Sunday, January 27, 2008

Gaelen Foley: Princess


Princess: C

Princess Serafina & Darius Santiago
Ascension Trilogy #2

Imperious and beautiful, Princess Serafina has loved Darius Santiago, the king's most trusted warrior, since she was a child. But Darius was plucked from the gutter by the king to be trained as a spy, and although he loves Serafina beyond reason, he conceals his heart for he believes his background forbids a union between them. When Serafina is betrothed to a ruthless Russian aristocrat in a bargain that gains her tiny island kingdom protection from Bonaparte's armies, Darius intervenes to save her. His actions set in motion a sequence of events that will challenge the strength of their love and threaten their lives as well as the survival of the kingdom.

This energetic plot has the hero and heroine poised on the razor's edge of physical danger at the same time they're struggling to trust each other with the deepest secrets of their hearts. The supporting cast of secondary characters is excellent, especially the members of the heroine's family. Their normalcy provides a stark contrast to the hero, whose childhood of neglect and abuse has left scars and built emotional walls that only the heroine's love may heal. (amazon)


Princess Serefina has known Darius Santiago all her life…and has been in love with him most of the time. She knew that she would always be his when he risked his life to save her father’s life. However, she is in despair because Darius sees her as the young, spoiled daughter of his boss.

Darius Santiago is Ascension’s top and most trusted spy. As a young child, the King Lazar and Queen Allegra took him in and raised him; going out and completing dangerous missions is the only way for him to redeem himself and to show everyone that he is doing something worthwhile with his life. To his horror, he falls in love with Serafina, putting him in an awful position – there is no way he is worthy enough to marry Serafina. Darius is a “fabulous” tortured hero and the demons he faces are more than trivialities.

When Serafina is betrothed to a Russian count, Darius is furious. The King has arranged the marriage because of the fear of Napoleon – if Napoleon attacks, the Russians are the only ones with enough man-power to protect the small island of Ascension. However, Darius discovers some unpleasant discoveries about the Russian and Darius is dead set Serafina marrying him.

So he comes up with a plan to rescue Serafina from the marriage.

But before he leaves, he and Serafina admit their feelings to each other and cause a bunch of ruckus.

With the classis male I’m-not-good-enough-for-her syndrome and the classic female I-don’t-care-about-anyone-but-you counter-attack, this tale is full of hot scenes, of fluttery, flowery dialog, and of love.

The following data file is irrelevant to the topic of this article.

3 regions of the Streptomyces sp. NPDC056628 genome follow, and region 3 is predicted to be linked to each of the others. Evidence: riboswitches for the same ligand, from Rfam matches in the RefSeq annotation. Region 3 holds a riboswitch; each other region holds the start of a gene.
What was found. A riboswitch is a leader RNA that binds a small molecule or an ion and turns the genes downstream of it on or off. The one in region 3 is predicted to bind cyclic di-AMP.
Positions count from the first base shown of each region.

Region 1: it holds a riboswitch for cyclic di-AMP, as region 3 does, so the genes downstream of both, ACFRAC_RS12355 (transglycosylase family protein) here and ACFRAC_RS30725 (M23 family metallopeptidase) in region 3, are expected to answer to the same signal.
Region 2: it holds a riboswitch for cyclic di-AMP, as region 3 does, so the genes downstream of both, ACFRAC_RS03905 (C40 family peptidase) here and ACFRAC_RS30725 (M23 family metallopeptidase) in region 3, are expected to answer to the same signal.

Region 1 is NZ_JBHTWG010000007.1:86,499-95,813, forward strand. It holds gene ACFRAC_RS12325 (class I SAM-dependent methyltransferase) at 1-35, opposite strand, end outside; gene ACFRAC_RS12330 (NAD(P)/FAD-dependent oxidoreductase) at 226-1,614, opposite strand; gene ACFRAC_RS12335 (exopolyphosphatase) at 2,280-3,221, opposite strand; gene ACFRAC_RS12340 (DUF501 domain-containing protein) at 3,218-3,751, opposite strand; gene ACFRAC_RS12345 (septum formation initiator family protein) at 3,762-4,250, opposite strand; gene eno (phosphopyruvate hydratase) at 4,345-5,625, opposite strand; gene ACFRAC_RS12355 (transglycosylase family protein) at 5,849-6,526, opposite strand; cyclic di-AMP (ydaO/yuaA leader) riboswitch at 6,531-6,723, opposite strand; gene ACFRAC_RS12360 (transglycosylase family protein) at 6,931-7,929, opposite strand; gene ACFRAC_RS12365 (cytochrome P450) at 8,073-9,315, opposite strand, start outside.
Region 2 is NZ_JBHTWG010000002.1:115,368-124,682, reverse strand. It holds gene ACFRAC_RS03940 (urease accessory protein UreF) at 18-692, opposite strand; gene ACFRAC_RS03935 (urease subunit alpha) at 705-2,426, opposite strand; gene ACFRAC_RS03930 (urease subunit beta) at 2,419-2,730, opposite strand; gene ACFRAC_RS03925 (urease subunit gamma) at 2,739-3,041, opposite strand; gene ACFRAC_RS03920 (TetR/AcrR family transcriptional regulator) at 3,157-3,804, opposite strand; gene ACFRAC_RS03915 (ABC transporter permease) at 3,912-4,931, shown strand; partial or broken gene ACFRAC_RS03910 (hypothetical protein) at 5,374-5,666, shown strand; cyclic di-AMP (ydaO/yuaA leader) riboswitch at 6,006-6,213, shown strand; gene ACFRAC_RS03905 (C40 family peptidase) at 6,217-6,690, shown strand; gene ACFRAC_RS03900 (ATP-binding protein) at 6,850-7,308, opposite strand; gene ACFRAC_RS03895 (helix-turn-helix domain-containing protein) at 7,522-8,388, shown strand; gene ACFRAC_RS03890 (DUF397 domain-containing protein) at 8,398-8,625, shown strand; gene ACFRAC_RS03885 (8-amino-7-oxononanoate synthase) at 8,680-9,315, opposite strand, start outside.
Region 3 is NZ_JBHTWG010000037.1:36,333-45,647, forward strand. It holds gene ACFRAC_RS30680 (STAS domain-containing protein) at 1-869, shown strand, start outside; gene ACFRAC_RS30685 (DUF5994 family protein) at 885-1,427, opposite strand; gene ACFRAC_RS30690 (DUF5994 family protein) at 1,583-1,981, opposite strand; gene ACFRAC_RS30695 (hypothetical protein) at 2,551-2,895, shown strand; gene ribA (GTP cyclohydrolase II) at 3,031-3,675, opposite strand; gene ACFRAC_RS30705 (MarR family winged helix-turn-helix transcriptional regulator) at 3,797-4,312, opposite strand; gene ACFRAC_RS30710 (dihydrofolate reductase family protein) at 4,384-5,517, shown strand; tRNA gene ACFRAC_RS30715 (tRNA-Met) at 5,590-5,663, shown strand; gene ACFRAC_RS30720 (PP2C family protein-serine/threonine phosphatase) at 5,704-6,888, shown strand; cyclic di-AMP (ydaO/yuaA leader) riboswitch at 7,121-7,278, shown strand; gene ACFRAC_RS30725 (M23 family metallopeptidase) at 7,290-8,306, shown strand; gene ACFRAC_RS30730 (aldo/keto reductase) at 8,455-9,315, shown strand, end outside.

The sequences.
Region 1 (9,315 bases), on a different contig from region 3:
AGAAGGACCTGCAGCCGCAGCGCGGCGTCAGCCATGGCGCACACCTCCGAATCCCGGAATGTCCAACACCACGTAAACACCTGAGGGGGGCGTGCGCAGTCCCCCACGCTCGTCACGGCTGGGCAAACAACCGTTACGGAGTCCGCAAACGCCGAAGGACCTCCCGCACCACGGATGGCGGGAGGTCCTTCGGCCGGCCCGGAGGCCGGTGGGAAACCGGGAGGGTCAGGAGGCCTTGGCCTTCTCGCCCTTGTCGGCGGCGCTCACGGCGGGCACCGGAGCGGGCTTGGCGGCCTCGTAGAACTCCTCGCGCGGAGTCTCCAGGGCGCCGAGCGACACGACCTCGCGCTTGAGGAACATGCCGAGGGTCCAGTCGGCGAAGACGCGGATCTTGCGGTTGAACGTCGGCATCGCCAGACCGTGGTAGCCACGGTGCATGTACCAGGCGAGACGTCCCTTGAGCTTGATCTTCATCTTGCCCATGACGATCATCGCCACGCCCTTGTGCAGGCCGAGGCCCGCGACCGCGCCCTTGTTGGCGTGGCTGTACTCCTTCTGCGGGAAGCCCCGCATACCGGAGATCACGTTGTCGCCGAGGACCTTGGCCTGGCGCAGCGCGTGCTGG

I love the ending where Darius finally realizes his self-worth, when he finally stands up to King Lazar and I especially love it when Serafina walks into the room and shows Darius that she will always love him, no matter what. It is very sigh-worthy.


But as it is with most books, there were some things that did not click with me.

I did think “jailbait” while reading most of the book because Serafina is twenty and Darius is thirty-four. Plus, he’s known her since she was four. He’s literally seen her grow up. That’s kind of like… him being there, like her father was there. Fatherly figure? Icck! I know it was normal for young young girls to marry old old men, but something about it still gives me the heebie-jeebies.

Second, Ms. Foley is very flowery with her dialog. Some of the things that Darius is to have said to Serafina had me snorting. Men don’t really say things like that, especially not while doing the hanky panky. (…do they??)

Third, Serafina grows in the story, but I still thought that she was a spoiled, pampered princess. She acted like she was a child for most of the book and when she commits the unthinkable (because she doesn’t want to lose Darius), I was grimacing. But! the internal struggles of both Serafina and Darius are believable and intricate – they deal with their problems separately, then finally deal with it together.

Fun read – A good sequel to The Pirate Prince, I would probably continue reading the last of the series, Prince Charming.


Note: I didn’t realize that we were introduced to Darius in the first of the trilogy. He is the boy that Lazar brought home, which means that the current King and Queen were the hero and heroine of the first book…

I read The Pirate Prince well over a year ago, so I don’t remember much of it. But those of you who like to read series in order, definitely read The Pirate Prince first!

1 comment:

Vicious Trollop said...

I read this book b/c Harlot send it over all the way from the philipines. She loves it and forced it on me...

Anyway, ACKKK. Some of the stuff in this book is totally absurd. WHO TALKS LIKE DARIUS IN BED? Unless GF meant it as a parody LOL

I also hate the god-I-love-you-and-want-to-have-you-so-bad-my-loins-are-bursting-in-flames-come-and-let-me-kiss-you-and-fondle-you-just-to-push-you-away-b/c-it's-wrong plot. Gives me a headache!!! It's childish and irritating. Make up your mind people!

Also, please authors stop talking about flaming/fiery loins b/c it just makes me think of nasty STDs.